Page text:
David Rindos, 49, died peacefully in his sleep, December 9, 1996, at home in Perth, Western Australia. Known in many social and academic circles for his scholarship, wit, and charm, he achieved worldwide notoriety for his tenure battles with the University of Western Australia.
Born in Brooklyn, New York, in 1949, he had earned a baccalaureate in sociology from Cornell University by 1969. He then busied himself with the Volunteers in Service to America, New York Public Interest Research Group, catering, general contracting, and market gardening, before resuming a more traditional anthropological role as plaeoethnobotanist for the Alambra Project in Cyprus (1976) and Sula Valley Archaeological Project in Honduras (1977). Returning to Cornell, he received his master's degree in botany in 1980, and his doctorate in anthropology and evolutionary biology in 1981.
Over the next few years Rindos held teaching and research positions at Cornell, the University of Illinois, and the University of Missouri. While an Assistant Professor in the Department of Natural Science at Michigan State University in 1988, he took a fellowship at the Australian National University. It was there that he was aggressively recruited for the newly formed Archaeology Department at the University of Western Australia. Hired as Senior Lecturer and serving as acting chair, he brought his energetic teaching style and excellent scholarship to their program. Regrettably, he exposed improprieties that began a chain of events that brought the demise of that Department, but also denial of his tenure. Regrettably, his last few years were dominated with battles through successive levels of University, court, and finally government channels, bringing him notoriety but little peace.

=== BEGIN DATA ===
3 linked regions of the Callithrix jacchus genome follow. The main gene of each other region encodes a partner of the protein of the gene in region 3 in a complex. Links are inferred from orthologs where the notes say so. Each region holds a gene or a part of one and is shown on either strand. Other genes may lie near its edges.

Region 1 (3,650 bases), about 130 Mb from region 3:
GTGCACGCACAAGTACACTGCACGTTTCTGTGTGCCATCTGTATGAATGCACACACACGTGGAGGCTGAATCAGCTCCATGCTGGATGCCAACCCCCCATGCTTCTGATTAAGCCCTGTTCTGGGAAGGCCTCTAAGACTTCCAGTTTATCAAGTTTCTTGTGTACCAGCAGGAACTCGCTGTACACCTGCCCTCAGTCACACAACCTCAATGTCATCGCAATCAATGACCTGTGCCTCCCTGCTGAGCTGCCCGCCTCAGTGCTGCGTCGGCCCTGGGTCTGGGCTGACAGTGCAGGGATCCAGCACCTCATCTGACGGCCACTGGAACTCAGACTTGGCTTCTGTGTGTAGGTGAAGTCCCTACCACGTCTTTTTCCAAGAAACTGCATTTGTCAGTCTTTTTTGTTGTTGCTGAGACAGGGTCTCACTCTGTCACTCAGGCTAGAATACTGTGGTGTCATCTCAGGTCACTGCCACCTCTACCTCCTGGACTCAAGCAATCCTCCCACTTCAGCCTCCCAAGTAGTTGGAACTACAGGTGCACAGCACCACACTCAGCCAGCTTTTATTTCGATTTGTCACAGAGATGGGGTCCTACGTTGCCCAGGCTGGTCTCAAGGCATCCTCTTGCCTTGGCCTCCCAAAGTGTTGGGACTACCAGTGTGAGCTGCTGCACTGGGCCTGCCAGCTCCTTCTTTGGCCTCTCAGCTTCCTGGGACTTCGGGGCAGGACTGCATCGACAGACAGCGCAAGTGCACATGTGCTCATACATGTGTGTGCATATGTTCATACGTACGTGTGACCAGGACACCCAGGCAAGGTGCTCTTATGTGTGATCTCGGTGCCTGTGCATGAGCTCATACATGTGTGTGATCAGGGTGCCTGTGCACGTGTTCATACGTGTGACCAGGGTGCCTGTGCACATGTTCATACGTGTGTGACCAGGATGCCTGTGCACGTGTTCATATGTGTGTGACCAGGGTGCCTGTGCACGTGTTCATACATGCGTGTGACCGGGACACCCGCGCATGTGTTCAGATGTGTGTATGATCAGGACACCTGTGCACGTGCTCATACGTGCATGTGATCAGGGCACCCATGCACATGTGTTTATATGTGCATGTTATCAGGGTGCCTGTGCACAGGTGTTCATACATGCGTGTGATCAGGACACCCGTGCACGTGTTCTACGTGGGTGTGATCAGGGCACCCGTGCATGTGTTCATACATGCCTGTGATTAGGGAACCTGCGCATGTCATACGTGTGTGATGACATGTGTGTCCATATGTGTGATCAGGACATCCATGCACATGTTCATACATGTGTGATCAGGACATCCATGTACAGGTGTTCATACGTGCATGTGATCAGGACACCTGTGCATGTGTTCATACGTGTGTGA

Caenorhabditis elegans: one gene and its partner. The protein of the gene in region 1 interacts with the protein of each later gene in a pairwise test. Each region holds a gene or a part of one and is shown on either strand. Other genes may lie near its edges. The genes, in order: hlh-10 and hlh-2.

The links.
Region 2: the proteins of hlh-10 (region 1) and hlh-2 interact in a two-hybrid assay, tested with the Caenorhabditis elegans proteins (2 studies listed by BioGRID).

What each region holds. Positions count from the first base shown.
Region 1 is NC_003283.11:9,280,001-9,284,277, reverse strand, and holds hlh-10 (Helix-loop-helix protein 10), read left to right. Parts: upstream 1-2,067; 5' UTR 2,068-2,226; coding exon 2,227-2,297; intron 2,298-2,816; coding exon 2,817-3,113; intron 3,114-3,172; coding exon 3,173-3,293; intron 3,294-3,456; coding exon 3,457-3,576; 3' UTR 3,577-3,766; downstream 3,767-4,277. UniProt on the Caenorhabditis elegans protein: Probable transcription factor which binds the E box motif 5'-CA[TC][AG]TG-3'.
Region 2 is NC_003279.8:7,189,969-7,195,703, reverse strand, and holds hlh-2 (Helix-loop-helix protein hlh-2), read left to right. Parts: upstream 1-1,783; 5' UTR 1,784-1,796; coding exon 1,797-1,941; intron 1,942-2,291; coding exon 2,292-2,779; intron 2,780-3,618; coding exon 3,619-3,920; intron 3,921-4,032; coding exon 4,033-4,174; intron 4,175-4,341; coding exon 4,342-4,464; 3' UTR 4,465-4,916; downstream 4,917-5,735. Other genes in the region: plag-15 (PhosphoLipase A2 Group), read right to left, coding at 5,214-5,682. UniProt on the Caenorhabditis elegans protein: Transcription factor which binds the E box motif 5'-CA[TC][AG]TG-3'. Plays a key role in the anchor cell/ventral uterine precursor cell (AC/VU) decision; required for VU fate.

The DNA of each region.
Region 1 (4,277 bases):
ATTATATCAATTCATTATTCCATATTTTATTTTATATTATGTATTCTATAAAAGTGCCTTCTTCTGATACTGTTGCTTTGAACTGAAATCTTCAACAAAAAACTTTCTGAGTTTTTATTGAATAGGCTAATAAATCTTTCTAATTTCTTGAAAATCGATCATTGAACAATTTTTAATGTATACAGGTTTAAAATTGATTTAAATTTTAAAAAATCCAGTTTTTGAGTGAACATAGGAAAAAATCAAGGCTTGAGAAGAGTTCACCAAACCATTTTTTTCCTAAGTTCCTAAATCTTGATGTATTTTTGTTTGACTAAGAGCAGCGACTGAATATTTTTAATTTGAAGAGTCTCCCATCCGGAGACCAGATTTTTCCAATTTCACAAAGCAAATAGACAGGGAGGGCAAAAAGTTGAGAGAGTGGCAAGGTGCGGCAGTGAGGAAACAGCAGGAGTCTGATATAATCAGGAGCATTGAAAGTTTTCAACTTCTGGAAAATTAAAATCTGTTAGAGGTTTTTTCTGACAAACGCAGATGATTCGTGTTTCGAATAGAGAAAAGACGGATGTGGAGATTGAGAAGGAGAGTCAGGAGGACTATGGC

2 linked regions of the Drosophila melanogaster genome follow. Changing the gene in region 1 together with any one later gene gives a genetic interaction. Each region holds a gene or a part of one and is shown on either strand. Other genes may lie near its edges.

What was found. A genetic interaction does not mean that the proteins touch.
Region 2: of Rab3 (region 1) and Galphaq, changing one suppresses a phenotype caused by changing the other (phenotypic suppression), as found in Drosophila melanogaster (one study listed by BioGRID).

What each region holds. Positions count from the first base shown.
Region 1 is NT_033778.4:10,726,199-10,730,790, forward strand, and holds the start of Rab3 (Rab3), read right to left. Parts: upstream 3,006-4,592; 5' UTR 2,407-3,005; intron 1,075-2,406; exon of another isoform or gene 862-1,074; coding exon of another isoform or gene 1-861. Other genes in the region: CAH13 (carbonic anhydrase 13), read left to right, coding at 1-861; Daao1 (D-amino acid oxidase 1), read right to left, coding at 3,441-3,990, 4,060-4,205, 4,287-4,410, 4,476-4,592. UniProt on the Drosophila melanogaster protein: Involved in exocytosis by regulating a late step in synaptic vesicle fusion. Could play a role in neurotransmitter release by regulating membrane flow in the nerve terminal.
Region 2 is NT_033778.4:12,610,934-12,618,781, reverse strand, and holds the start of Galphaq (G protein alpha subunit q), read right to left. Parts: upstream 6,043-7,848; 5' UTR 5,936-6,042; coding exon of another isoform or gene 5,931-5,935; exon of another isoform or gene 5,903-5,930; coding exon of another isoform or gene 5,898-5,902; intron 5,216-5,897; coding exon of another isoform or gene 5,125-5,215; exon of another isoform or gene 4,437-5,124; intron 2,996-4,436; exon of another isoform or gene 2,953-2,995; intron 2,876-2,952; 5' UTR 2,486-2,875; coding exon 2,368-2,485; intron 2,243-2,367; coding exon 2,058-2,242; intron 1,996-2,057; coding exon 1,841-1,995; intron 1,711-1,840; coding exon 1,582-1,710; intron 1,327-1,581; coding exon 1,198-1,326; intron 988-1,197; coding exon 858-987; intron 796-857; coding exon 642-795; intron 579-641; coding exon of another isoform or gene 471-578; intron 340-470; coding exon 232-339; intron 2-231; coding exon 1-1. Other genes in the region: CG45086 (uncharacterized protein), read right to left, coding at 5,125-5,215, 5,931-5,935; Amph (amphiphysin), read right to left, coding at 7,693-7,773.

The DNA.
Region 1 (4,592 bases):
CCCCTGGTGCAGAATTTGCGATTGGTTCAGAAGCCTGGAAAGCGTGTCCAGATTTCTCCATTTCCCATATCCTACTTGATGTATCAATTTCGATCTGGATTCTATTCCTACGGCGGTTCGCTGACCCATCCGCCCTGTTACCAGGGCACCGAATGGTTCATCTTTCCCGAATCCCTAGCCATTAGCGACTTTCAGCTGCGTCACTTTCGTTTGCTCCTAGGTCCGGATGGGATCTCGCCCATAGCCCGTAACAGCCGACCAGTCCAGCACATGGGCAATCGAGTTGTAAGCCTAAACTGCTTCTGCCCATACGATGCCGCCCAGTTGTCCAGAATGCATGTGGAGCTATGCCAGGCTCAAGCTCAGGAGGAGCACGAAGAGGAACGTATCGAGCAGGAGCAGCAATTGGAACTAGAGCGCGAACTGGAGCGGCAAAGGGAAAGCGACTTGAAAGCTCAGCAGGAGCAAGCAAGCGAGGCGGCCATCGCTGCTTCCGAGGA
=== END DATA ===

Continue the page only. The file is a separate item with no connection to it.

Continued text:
Rindos' book, Origins of Agriculture (1984), achieved an award from Cornell and universal acclaim. He was likely the first to successfully apply neo-Darwinian theory to problems of cultural change, including one the great mystery of agriculture. His theoretical work on the origins of cultural capacity were a new means to understanding the human evolution, while his term "cultural selectionism" has been widely adopted to describe a new and rapidly growing analytic school. While active, he presented and published many papers on these topics, including a chapter in Archaeological Method and Theory, and several articles in Current Anthropology. He helped to found the World Archaeological Congress and was nominated to Sigma Xi. A requested speaker at national and international meetings in countries as diverse as the United States, England, the Netherlands, Australia, Russia, and India, he also gained attention outside of academia, including citations in Encyclopedia Britannica, lengthy discussion in the Illustrated History of Humankind, and coverage by major newspapers, radio, and television programs. In his last years, he was modeling the initial colonization of Australia and gathering support for an archaeological research institute for Western Australia.
While his scholarly interests included biological, ecological, and evolutionary anthropology, mathematical modeling, quantitative analysis, and the history and philosophy of science, he was equally renowned for his teaching, gardening, and culinary skills, as well as extensive activity on the Internet.
Rindos is survived by his covivant, David Goddard, his mother and brother, and his former wife and two children.